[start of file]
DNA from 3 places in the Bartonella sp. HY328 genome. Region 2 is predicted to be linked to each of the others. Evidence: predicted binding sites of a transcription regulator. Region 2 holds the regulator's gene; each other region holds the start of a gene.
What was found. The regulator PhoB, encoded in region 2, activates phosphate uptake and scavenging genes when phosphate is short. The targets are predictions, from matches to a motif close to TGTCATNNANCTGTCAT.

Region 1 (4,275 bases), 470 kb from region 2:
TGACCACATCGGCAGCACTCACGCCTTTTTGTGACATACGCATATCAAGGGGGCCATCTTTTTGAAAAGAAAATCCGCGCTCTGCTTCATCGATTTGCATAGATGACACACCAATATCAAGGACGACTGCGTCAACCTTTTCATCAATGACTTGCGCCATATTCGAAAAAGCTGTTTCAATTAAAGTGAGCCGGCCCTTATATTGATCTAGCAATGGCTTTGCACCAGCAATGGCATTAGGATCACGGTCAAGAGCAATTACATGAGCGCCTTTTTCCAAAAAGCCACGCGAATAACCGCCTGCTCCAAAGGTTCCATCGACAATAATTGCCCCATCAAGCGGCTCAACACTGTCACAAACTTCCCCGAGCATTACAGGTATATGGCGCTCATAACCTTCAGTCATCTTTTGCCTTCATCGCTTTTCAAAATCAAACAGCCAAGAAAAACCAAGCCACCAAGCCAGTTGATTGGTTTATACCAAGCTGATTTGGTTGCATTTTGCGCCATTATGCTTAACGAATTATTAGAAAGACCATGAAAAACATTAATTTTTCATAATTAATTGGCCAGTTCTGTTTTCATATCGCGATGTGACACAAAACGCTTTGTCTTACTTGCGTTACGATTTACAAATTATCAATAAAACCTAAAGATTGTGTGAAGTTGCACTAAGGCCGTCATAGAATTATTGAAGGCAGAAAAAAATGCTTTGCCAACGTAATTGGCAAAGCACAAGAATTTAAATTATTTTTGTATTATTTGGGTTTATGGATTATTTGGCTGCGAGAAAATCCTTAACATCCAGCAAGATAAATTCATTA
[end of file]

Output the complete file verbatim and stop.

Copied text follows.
DNA from 3 places in the Bartonella sp. HY328 genome. Region 2 is predicted to be linked to each of the others. Evidence: predicted binding sites of a transcription regulator. Region 2 holds the regulator's gene; each other region holds the start of a gene.
What was found. The regulator PhoB, encoded in region 2, activates phosphate uptake and scavenging genes when phosphate is short. The targets are predictions, from matches to a motif close to TGTCATNNANCTGTCAT.

Region 1 (4,275 bases), 470 kb from region 2:
TGACCACATCGGCAGCACTCACGCCTTTTTGTGACATACGCATATCAAGGGGGCCATCTTTTTGAAAAGAAAATCCGCGCTCTGCTTCATCGATTTGCATAGATGACACACCAATATCAAGGACGACTGCGTCAACCTTTTCATCAATGACTTGCGCCATATTCGAAAAAGCTGTTTCAATTAAAGTGAGCCGGCCCTTATATTGATCTAGCAATGGCTTTGCACCAGCAATGGCATTAGGATCACGGTCAAGAGCAATTACATGAGCGCCTTTTTCCAAAAAGCCACGCGAATAACCGCCTGCTCCAAAGGTTCCATCGACAATAATTGCCCCATCAAGCGGCTCAACACTGTCACAAACTTCCCCGAGCATTACAGGTATATGGCGCTCATAACCTTCAGTCATCTTTTGCCTTCATCGCTTTTCAAAATCAAACAGCCAAGAAAAACCAAGCCACCAAGCCAGTTGATTGGTTTATACCAAGCTGATTTGGTTGCATTTTGCGCCATTATGCTTAACGAATTATTAGAAAGACCATGAAAAACATTAATTTTTCATAATTAATTGGCCAGTTCTGTTTTCATATCGCGATGTGACACAAAACGCTTTGTCTTACTTGCGTTACGATTTACAAATTATCAATAAAACCTAAAGATTGTGTGAAGTTGCACTAAGGCCGTCATAGAATTATTGAAGGCAGAAAAAAATGCTTTGCCAACGTAATTGGCAAAGCACAAGAATTTAAATTATTTTTGTATTATTTGGGTTTATGGATTATTTGGCTGCGAGAAAATCCTTAACATCCAGCAAGATAAATTCATTA